Visual Studio Online updates – Jul 1

We’re back this week with a few usability improvements for backlogs and a shiny new REST API and service hook for pull requests.

Hiding work in progress on the backlog

Last year we made a change to the product backlog functionality so that work in progress would remain on the backlog until finished. The change was in response to customer feedback, but unfortunately our fix created a brand-new issue for teams that don’t want to see work in progress. Today’s update gets it right by making the view configurable through a simple switch at the top of the backlog that toggles the display of work in progress on and off. The backlog will persist your last setting, so you can set the configuration that works for you and be done.

Hiding work in progress on the backlog

full Screen on the backlog and boards

We’ve heard from many of you that the ability to hide all the chrome in the UI and have full-screen views of the backlog and boards is helpful, especially in scenarios where you’re running a daily standup or viewing large backlogs. Today’s update includes a toggle to enter “full screen mode” for all the pages under the Backlogs hub. Enjoy the screen real estate!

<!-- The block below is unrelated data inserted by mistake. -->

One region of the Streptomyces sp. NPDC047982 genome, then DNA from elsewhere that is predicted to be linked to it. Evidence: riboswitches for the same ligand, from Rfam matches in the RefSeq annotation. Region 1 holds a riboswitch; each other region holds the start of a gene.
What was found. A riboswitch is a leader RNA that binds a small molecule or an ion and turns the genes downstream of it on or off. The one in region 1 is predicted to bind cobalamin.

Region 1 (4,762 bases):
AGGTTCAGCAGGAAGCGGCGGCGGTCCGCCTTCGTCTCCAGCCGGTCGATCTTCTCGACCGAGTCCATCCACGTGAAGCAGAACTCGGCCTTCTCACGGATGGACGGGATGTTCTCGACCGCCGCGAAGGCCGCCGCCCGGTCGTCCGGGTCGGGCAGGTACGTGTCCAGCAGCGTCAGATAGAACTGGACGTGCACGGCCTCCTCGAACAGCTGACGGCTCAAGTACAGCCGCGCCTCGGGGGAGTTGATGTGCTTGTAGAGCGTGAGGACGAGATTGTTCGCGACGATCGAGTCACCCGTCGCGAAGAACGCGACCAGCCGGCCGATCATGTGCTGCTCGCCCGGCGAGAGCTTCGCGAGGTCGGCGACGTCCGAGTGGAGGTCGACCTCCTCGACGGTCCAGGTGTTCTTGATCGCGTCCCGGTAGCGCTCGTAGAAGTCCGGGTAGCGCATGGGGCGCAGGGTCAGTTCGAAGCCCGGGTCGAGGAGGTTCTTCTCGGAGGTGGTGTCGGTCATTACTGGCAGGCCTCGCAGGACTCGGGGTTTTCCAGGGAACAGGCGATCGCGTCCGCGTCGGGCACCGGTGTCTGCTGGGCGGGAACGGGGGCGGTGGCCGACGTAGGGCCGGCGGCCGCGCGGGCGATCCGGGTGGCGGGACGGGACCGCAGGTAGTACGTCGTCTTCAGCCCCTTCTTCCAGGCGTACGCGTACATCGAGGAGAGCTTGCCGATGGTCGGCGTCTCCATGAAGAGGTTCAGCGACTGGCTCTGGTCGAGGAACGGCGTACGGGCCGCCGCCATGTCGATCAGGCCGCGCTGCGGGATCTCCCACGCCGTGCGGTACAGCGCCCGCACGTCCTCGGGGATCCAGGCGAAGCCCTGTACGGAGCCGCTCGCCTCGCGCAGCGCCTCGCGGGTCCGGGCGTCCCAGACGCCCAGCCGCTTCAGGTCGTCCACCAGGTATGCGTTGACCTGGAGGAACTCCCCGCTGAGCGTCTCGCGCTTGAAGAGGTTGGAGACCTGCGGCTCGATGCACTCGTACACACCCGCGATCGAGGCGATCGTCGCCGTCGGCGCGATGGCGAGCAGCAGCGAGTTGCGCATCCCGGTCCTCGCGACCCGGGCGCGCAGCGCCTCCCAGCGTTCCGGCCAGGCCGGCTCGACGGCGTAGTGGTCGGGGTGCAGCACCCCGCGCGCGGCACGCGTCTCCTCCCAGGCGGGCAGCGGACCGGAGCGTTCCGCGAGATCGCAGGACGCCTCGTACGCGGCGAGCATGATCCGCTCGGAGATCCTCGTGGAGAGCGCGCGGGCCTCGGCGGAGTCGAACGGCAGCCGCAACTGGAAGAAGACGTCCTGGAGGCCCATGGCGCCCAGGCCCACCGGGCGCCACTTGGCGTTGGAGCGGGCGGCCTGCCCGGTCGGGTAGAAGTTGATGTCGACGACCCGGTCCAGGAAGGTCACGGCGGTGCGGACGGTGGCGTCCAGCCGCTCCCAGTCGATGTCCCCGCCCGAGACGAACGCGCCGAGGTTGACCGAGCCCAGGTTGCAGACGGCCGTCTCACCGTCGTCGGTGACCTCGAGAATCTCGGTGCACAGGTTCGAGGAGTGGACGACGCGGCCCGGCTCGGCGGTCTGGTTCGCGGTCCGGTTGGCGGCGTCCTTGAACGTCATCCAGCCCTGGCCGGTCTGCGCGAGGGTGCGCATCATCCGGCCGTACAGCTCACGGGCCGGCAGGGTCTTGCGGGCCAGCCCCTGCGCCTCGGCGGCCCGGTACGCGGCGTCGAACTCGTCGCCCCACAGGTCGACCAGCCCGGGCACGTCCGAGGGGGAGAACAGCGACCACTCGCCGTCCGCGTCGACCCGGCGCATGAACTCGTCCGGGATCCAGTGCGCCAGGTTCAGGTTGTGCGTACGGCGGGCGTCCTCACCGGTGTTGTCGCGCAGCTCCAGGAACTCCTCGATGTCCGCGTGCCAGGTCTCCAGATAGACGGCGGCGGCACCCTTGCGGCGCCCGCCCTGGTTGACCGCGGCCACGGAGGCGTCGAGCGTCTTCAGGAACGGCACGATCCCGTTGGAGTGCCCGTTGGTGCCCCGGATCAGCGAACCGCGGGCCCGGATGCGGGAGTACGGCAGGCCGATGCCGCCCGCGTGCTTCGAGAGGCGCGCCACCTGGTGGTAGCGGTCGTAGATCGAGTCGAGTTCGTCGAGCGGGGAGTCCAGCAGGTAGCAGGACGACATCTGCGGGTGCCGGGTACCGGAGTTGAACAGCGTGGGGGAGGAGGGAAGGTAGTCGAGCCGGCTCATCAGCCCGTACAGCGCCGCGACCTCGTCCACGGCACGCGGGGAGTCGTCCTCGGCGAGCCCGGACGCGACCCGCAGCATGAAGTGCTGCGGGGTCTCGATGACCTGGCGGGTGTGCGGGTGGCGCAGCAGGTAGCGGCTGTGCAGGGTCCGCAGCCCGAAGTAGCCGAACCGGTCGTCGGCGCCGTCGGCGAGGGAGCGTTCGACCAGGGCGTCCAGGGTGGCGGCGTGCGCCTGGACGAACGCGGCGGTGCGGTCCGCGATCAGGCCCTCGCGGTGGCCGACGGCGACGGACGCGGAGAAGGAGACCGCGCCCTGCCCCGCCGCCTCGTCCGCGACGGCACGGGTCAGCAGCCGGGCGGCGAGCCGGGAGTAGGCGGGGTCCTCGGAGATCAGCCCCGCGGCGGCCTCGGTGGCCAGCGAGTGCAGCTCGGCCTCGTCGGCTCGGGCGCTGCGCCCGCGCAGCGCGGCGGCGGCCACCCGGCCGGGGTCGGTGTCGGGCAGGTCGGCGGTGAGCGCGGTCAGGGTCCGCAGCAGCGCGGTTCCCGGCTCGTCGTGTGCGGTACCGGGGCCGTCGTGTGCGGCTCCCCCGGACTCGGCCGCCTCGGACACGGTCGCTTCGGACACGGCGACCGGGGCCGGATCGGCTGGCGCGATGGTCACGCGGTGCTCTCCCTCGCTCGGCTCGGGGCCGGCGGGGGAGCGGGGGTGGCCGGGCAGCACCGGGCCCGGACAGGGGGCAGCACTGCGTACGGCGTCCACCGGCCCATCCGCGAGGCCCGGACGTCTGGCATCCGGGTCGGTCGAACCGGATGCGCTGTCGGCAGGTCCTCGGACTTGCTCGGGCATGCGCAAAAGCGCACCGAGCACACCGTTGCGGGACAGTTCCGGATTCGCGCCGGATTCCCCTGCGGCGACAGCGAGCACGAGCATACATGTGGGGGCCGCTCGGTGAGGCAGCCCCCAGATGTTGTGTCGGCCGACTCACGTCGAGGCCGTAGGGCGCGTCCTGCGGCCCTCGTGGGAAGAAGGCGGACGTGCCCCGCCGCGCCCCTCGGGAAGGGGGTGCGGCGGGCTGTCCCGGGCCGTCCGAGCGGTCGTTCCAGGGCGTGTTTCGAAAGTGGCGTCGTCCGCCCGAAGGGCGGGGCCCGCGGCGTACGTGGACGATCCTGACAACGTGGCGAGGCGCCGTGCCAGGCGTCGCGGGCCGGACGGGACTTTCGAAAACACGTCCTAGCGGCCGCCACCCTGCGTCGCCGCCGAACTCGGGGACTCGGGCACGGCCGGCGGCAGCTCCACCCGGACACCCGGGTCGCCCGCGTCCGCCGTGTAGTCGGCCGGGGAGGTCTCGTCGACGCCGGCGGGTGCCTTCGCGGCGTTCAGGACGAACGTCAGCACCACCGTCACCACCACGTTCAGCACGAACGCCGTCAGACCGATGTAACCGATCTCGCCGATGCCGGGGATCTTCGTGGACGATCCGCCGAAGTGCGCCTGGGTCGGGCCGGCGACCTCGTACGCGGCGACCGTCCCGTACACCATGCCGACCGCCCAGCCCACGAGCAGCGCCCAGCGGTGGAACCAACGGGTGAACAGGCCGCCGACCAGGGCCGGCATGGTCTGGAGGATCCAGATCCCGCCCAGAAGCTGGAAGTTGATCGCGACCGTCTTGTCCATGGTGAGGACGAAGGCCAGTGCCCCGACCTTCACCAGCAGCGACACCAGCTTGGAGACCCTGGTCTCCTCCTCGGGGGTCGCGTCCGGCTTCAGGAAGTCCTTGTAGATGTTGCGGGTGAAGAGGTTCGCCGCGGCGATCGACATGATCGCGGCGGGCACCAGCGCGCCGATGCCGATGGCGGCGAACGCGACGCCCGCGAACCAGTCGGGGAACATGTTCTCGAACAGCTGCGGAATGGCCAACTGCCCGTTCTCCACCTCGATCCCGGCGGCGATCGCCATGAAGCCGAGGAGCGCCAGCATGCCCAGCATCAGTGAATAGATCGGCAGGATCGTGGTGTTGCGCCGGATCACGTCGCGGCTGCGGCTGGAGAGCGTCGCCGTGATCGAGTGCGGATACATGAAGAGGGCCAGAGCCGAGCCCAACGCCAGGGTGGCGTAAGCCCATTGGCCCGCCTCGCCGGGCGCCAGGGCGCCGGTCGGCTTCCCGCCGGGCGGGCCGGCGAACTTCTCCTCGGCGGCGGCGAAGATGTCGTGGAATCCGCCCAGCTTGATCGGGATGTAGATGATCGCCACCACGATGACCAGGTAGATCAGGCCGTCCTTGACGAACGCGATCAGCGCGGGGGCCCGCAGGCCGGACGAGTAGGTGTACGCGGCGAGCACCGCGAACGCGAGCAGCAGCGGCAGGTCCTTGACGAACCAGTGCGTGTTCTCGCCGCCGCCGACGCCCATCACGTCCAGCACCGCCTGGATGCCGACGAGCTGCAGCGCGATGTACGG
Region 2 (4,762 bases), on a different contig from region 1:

Full screen view on the backlog

Move to position on the backlog

And, we’ve implemented a handy new context menu feature that lets you move an item on your backlog directly to the top or to a specific position on the backlog. This is especially nice when dealing with longer backlogs where drag-and-drop isn’t as convenient. Click the small arrow on a selected item in your backlog, or right-click with your mouse to access the new functionality. Along with this change, we removed from the work item forms the actual number that’s used for backlog ordering.

Move to position on the backlog

REST APIs and service hook support for pull requests

Finally, you can now create, update, delete, query, and manage reviewers and votes for Pull Requests programmatically using the new Pull Requests REST APIs. With the addition of service hook event support for pull requests, your applications and services can get notified when pull requests are created or updated. For example, if your team is using a third-party collaboration service like Kato, HipChat, Flowdock, or Campfire, you can configure service hook subscriptions to post important events to that service (such as when a Pull Request is opened against your team’s repository). To learn more about enabling integration between your Visual Studio Online projects and custom and third-party services, see Integrate with other services.

That’s it for this sprint. Let us know how we’re doing on Twitter and Azure DevOps Developer Community.


Aaron Bjork